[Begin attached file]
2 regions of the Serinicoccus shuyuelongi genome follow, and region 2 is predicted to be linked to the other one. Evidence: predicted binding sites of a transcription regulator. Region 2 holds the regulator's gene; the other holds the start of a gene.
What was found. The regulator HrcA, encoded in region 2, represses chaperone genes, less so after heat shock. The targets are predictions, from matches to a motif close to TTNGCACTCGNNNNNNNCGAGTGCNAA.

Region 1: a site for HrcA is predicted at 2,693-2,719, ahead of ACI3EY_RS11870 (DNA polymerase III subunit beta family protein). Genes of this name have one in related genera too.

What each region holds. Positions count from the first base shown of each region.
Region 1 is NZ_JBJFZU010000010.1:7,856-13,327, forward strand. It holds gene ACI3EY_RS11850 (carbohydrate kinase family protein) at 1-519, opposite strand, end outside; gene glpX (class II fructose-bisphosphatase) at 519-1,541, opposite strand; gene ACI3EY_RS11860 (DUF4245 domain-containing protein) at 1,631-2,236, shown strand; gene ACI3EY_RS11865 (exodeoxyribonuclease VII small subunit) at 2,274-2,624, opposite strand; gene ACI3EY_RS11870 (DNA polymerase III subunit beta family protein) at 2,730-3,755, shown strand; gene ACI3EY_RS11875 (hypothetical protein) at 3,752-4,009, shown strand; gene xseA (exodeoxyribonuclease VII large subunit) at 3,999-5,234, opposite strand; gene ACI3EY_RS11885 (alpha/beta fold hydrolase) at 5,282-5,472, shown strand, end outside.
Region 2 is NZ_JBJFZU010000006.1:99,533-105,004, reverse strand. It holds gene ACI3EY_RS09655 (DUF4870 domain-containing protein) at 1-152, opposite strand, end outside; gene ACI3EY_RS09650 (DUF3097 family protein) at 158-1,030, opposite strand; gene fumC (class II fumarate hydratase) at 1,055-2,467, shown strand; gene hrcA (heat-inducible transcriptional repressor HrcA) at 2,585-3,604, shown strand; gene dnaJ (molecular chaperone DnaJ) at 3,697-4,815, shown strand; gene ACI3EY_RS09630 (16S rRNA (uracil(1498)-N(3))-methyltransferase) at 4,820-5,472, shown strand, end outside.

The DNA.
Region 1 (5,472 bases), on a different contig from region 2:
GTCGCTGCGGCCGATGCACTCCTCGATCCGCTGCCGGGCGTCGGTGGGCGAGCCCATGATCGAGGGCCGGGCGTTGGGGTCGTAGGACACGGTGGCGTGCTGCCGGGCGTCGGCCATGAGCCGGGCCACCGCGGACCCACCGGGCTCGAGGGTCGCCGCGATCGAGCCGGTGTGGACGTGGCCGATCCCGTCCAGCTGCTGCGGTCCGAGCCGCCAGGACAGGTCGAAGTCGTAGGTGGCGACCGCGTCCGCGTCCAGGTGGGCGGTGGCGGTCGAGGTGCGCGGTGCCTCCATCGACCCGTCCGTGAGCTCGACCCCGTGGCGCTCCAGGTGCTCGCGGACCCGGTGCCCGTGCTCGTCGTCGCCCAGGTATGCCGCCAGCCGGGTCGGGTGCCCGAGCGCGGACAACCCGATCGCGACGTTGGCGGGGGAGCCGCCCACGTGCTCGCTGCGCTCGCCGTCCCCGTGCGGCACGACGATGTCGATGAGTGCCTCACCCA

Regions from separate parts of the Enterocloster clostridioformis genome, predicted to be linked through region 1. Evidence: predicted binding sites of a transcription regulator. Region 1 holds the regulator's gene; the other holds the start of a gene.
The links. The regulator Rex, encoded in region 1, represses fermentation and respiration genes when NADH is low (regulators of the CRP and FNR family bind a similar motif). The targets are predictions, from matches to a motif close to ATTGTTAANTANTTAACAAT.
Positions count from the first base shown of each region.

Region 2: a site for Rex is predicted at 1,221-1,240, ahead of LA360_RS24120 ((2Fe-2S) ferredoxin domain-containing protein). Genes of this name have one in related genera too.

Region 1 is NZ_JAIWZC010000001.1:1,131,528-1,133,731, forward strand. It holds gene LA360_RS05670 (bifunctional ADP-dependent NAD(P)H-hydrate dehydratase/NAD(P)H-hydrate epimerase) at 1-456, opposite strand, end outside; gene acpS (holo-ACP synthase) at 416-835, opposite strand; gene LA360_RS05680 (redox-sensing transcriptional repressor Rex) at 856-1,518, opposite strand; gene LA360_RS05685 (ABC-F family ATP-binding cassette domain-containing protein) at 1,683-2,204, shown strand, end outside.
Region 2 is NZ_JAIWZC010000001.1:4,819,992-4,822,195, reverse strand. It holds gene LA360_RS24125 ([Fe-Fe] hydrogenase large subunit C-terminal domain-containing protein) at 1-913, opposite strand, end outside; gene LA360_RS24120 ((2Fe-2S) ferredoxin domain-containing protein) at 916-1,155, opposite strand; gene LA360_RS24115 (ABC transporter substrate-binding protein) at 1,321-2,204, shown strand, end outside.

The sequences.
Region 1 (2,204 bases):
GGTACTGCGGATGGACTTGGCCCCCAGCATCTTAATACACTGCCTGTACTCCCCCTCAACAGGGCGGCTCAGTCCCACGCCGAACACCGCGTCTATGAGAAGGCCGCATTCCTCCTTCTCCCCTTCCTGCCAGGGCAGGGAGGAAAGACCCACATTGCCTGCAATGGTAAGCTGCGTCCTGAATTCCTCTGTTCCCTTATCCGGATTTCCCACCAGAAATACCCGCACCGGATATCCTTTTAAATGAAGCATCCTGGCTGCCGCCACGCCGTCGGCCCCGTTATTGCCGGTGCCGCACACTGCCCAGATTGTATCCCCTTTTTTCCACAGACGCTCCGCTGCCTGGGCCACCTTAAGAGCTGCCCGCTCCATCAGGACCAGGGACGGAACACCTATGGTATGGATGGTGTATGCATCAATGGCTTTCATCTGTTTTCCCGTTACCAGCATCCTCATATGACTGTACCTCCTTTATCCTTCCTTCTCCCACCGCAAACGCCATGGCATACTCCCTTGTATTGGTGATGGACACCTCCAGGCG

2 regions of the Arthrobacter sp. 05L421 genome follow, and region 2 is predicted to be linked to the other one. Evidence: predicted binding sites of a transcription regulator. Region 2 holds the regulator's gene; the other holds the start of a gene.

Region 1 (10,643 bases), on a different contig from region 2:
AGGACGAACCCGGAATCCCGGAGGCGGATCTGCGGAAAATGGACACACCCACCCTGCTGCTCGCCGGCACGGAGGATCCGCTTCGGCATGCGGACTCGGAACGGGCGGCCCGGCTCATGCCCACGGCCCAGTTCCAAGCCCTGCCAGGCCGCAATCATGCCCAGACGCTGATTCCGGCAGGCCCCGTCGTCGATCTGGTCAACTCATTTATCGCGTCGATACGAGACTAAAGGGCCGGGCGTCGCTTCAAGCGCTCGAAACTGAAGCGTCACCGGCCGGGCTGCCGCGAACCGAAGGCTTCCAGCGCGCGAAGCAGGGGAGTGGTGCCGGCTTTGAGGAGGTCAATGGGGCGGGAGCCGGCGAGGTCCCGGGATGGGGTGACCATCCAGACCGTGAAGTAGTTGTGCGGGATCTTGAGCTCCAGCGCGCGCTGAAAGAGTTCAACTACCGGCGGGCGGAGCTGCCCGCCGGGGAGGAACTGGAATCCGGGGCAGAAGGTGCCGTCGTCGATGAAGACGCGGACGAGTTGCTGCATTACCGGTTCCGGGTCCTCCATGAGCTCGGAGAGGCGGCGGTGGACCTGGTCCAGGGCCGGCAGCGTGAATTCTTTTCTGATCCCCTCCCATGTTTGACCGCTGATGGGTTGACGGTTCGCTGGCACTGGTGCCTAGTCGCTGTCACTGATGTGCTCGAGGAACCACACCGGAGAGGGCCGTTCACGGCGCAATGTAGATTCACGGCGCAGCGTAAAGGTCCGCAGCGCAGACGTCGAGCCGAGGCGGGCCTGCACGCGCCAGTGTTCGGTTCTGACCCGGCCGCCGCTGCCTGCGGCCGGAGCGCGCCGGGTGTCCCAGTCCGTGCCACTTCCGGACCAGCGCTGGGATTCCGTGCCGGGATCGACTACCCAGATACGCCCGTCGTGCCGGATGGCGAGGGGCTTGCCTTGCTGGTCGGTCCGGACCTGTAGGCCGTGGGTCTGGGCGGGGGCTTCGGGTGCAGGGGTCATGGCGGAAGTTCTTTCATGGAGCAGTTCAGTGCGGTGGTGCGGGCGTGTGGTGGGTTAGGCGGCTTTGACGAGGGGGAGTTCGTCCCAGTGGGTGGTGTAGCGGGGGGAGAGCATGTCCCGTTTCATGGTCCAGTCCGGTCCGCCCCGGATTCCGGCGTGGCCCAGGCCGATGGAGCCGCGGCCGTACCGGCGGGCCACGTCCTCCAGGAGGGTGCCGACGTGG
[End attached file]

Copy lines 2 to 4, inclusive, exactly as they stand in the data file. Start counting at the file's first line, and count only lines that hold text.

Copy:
What was found. The regulator HrcA, encoded in region 2, represses chaperone genes, less so after heat shock. The targets are predictions, from matches to a motif close to TTNGCACTCGNNNNNNNCGAGTGCNAA.

Region 1: a site for HrcA is predicted at 2,693-2,719, ahead of ACI3EY_RS11870 (DNA polymerase III subunit beta family protein). Genes of this name have one in related genera too.

What each region holds. Positions count from the first base shown of each region.